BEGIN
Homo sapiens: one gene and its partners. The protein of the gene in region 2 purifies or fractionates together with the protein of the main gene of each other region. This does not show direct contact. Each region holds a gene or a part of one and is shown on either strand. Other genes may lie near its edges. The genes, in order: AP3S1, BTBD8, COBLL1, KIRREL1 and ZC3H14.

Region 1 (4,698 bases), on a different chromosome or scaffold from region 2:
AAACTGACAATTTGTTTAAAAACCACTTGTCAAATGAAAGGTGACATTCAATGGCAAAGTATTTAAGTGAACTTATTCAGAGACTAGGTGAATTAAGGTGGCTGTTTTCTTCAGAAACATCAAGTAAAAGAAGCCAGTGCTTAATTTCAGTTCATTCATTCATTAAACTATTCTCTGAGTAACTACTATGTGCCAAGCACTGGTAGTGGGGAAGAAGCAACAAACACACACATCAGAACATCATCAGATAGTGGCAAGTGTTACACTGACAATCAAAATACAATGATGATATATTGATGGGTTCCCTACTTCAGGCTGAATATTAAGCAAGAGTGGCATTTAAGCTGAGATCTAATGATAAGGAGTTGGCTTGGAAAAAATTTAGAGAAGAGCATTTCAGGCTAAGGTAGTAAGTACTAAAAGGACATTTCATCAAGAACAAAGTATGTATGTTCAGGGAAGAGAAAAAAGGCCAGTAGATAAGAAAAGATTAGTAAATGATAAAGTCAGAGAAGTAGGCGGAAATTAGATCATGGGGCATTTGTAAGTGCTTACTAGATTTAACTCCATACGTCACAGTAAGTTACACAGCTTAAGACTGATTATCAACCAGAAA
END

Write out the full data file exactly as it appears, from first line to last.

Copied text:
Homo sapiens: one gene and its partners. The protein of the gene in region 2 purifies or fractionates together with the protein of the main gene of each other region. This does not show direct contact. Each region holds a gene or a part of one and is shown on either strand. Other genes may lie near its edges. The genes, in order: AP3S1, BTBD8, COBLL1, KIRREL1 and ZC3H14.

Region 1 (4,698 bases), on a different chromosome or scaffold from region 2:
AAACTGACAATTTGTTTAAAAACCACTTGTCAAATGAAAGGTGACATTCAATGGCAAAGTATTTAAGTGAACTTATTCAGAGACTAGGTGAATTAAGGTGGCTGTTTTCTTCAGAAACATCAAGTAAAAGAAGCCAGTGCTTAATTTCAGTTCATTCATTCATTAAACTATTCTCTGAGTAACTACTATGTGCCAAGCACTGGTAGTGGGGAAGAAGCAACAAACACACACATCAGAACATCATCAGATAGTGGCAAGTGTTACACTGACAATCAAAATACAATGATGATATATTGATGGGTTCCCTACTTCAGGCTGAATATTAAGCAAGAGTGGCATTTAAGCTGAGATCTAATGATAAGGAGTTGGCTTGGAAAAAATTTAGAGAAGAGCATTTCAGGCTAAGGTAGTAAGTACTAAAAGGACATTTCATCAAGAACAAAGTATGTATGTTCAGGGAAGAGAAAAAAGGCCAGTAGATAAGAAAAGATTAGTAAATGATAAAGTCAGAGAAGTAGGCGGAAATTAGATCATGGGGCATTTGTAAGTGCTTACTAGATTTAACTCCATACGTCACAGTAAGTTACACAGCTTAAGACTGATTATCAACCAGAAA